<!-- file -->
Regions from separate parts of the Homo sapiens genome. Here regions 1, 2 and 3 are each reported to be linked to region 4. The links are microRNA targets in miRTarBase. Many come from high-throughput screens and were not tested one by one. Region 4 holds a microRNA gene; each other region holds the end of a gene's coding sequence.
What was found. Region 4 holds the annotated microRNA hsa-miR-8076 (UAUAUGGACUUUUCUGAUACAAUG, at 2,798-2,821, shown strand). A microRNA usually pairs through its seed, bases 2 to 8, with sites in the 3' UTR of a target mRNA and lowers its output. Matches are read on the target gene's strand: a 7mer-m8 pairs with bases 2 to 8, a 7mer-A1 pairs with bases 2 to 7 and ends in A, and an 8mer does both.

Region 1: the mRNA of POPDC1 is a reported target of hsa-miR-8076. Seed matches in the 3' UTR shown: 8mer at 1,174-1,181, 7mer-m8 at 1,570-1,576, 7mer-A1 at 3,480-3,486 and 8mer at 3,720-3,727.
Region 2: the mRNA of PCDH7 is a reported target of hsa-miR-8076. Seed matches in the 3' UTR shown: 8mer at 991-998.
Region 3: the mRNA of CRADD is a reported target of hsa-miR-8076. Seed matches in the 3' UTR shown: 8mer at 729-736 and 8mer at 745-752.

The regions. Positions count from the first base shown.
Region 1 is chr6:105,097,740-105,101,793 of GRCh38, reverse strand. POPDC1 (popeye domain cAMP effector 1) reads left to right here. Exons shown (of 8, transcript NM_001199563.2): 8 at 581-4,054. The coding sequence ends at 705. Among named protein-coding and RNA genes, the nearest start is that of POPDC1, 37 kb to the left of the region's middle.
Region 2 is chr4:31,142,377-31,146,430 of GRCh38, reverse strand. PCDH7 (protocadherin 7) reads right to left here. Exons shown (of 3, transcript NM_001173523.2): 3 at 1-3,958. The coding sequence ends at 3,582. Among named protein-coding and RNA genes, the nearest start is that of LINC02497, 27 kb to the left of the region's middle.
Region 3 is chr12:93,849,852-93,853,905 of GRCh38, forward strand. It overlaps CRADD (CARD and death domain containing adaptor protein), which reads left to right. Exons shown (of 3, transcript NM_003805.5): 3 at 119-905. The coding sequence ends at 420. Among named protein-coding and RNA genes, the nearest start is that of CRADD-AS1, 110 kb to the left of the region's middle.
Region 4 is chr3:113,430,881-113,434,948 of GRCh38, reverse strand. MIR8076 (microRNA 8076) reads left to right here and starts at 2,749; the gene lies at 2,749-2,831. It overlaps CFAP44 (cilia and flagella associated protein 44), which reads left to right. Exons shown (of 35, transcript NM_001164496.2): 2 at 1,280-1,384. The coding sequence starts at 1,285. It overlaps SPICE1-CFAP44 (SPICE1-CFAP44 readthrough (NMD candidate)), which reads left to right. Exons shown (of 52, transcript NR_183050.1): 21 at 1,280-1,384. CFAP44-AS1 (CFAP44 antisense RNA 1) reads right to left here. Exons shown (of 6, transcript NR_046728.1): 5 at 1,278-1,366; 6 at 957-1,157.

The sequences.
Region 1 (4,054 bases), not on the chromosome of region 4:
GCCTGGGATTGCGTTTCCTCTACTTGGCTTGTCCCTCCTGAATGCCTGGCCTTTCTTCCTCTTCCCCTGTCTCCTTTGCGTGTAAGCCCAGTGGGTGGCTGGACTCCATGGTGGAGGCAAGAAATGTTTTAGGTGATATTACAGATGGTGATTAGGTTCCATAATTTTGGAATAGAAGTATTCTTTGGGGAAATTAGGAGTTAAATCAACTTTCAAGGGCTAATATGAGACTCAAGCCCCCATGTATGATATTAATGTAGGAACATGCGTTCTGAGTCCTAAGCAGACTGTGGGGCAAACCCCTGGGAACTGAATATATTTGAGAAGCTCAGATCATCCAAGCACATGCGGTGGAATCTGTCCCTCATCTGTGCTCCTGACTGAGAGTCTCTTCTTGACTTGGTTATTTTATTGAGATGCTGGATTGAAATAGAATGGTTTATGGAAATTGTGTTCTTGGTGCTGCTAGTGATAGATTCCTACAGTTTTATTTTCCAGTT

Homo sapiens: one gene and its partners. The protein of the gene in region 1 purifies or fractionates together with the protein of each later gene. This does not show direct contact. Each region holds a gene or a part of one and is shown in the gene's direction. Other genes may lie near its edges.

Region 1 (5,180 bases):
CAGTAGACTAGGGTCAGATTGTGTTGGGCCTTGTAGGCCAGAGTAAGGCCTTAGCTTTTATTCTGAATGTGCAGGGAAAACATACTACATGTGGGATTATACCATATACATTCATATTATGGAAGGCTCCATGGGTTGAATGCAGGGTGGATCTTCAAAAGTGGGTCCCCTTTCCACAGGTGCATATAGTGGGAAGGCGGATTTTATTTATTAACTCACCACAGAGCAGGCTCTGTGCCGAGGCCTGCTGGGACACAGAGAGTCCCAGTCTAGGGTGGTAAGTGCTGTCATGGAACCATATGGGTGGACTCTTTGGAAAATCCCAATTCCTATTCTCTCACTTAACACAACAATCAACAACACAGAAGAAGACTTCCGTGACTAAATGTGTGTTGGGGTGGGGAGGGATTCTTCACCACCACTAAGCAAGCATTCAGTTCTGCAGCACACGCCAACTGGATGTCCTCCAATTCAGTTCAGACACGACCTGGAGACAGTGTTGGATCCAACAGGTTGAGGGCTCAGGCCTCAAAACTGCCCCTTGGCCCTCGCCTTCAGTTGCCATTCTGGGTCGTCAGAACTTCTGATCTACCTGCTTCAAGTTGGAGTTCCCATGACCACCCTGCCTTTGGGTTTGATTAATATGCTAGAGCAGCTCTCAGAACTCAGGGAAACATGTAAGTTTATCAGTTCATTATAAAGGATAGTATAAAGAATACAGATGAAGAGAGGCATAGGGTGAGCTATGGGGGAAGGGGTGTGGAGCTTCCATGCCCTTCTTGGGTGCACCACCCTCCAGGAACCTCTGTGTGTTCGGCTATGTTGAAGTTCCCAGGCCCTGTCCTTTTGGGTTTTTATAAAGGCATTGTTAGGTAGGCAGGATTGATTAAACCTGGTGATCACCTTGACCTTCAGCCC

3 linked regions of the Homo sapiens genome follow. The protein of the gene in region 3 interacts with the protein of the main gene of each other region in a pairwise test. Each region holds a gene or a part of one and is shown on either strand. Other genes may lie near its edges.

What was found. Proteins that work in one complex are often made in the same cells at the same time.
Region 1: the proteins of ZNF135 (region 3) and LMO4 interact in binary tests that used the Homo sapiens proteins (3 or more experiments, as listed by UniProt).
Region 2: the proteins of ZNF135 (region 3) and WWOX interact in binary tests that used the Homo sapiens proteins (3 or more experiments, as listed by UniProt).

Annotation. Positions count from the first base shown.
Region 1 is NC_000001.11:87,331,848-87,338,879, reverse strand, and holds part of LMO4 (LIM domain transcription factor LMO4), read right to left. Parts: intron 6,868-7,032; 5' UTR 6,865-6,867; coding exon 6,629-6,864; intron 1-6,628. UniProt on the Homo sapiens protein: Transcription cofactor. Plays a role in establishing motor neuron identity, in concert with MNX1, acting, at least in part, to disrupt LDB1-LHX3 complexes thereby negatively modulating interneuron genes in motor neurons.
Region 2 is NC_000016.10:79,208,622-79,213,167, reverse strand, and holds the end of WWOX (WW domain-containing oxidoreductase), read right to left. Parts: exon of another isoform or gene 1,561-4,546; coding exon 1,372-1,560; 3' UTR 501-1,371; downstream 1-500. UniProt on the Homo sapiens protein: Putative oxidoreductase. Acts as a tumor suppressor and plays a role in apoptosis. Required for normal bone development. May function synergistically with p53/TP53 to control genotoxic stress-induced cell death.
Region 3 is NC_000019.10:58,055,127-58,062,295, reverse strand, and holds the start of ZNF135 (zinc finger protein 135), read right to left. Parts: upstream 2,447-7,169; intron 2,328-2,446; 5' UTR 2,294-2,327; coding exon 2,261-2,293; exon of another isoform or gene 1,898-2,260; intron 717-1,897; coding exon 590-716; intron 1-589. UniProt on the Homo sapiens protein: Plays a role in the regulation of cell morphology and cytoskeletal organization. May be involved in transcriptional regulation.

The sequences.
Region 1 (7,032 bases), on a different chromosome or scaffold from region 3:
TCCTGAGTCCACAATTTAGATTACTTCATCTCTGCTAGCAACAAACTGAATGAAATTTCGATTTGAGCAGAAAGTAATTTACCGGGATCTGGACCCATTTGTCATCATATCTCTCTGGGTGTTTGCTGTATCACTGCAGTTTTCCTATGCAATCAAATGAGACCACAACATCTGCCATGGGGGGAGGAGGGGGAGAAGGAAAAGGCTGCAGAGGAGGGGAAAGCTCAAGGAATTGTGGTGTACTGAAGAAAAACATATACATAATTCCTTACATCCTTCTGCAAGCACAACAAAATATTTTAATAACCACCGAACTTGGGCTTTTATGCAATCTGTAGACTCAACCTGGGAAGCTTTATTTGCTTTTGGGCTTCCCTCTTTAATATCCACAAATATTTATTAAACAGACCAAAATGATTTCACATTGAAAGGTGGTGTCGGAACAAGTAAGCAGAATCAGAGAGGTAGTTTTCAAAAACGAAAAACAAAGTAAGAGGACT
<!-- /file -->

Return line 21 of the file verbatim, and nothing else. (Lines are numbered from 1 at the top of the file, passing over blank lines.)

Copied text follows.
Annotation. Positions count from the first base shown.